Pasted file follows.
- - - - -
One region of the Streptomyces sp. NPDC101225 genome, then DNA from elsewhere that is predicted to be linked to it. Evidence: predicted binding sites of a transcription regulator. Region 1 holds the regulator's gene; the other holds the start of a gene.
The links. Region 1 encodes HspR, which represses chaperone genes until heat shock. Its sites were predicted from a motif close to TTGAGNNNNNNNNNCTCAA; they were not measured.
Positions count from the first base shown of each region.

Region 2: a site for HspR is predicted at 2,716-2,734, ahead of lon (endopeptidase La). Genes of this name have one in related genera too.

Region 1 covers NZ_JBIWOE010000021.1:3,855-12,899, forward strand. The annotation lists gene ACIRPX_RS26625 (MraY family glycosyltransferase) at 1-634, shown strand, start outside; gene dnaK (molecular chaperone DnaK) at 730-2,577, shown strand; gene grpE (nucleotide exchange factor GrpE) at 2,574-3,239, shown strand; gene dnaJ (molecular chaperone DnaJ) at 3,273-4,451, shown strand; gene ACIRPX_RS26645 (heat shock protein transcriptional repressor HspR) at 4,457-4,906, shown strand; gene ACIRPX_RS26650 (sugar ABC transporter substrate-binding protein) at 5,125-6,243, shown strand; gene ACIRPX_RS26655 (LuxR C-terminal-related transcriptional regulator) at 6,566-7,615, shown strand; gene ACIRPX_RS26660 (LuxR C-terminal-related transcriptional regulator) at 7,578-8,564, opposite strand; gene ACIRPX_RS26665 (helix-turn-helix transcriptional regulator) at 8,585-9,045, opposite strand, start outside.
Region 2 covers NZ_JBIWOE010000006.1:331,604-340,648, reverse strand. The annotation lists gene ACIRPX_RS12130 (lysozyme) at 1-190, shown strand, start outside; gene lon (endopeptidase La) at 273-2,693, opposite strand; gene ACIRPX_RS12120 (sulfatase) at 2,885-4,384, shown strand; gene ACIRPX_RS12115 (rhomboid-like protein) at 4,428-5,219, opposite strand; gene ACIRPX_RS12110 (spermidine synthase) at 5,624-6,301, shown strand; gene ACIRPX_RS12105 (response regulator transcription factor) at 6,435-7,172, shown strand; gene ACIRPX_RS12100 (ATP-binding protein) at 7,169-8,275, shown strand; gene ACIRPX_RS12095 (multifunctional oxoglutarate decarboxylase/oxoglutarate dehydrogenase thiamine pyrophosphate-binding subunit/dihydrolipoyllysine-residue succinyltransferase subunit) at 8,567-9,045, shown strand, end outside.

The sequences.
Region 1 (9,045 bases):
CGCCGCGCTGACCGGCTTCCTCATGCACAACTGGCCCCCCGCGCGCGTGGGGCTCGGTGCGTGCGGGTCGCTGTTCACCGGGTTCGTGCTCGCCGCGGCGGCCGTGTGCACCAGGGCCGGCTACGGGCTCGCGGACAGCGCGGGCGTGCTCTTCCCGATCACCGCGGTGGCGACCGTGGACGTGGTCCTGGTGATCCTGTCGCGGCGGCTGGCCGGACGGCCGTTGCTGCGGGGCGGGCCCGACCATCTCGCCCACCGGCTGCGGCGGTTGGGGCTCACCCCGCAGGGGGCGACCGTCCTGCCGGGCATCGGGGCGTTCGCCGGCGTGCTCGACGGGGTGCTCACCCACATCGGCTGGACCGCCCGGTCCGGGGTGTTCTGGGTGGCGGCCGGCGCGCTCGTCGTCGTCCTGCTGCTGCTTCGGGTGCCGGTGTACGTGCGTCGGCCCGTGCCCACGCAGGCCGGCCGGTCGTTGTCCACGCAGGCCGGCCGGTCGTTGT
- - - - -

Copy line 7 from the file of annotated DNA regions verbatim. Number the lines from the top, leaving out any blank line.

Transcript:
The sequences.